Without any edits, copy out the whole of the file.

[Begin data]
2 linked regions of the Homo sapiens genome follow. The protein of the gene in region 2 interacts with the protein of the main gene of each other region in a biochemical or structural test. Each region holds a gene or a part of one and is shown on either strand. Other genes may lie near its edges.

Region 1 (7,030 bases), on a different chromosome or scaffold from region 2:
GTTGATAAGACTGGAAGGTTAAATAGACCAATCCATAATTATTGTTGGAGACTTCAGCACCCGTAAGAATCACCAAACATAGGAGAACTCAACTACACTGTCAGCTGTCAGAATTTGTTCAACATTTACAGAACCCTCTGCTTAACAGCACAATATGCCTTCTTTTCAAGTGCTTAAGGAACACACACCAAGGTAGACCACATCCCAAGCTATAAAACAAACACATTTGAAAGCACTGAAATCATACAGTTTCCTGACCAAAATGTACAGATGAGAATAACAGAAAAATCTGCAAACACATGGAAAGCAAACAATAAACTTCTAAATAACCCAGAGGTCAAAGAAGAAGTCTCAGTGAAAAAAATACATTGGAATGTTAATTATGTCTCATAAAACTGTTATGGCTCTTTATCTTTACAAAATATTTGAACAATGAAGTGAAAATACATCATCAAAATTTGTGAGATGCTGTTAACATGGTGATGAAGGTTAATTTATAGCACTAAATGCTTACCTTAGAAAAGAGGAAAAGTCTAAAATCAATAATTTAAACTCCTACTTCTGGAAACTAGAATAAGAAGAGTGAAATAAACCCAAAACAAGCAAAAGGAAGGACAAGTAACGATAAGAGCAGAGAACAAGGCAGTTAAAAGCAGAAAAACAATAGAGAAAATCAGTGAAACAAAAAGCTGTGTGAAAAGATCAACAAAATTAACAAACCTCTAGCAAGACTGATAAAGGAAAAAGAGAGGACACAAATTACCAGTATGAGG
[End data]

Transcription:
2 linked regions of the Homo sapiens genome follow. The protein of the gene in region 2 interacts with the protein of the main gene of each other region in a biochemical or structural test. Each region holds a gene or a part of one and is shown on either strand. Other genes may lie near its edges.

Region 1 (7,030 bases), on a different chromosome or scaffold from region 2:
GTTGATAAGACTGGAAGGTTAAATAGACCAATCCATAATTATTGTTGGAGACTTCAGCACCCGTAAGAATCACCAAACATAGGAGAACTCAACTACACTGTCAGCTGTCAGAATTTGTTCAACATTTACAGAACCCTCTGCTTAACAGCACAATATGCCTTCTTTTCAAGTGCTTAAGGAACACACACCAAGGTAGACCACATCCCAAGCTATAAAACAAACACATTTGAAAGCACTGAAATCATACAGTTTCCTGACCAAAATGTACAGATGAGAATAACAGAAAAATCTGCAAACACATGGAAAGCAAACAATAAACTTCTAAATAACCCAGAGGTCAAAGAAGAAGTCTCAGTGAAAAAAATACATTGGAATGTTAATTATGTCTCATAAAACTGTTATGGCTCTTTATCTTTACAAAATATTTGAACAATGAAGTGAAAATACATCATCAAAATTTGTGAGATGCTGTTAACATGGTGATGAAGGTTAATTTATAGCACTAAATGCTTACCTTAGAAAAGAGGAAAAGTCTAAAATCAATAATTTAAACTCCTACTTCTGGAAACTAGAATAAGAAGAGTGAAATAAACCCAAAACAAGCAAAAGGAAGGACAAGTAACGATAAGAGCAGAGAACAAGGCAGTTAAAAGCAGAAAAACAATAGAGAAAATCAGTGAAACAAAAAGCTGTGTGAAAAGATCAACAAAATTAACAAACCTCTAGCAAGACTGATAAAGGAAAAAGAGAGGACACAAATTACCAGTATGAGG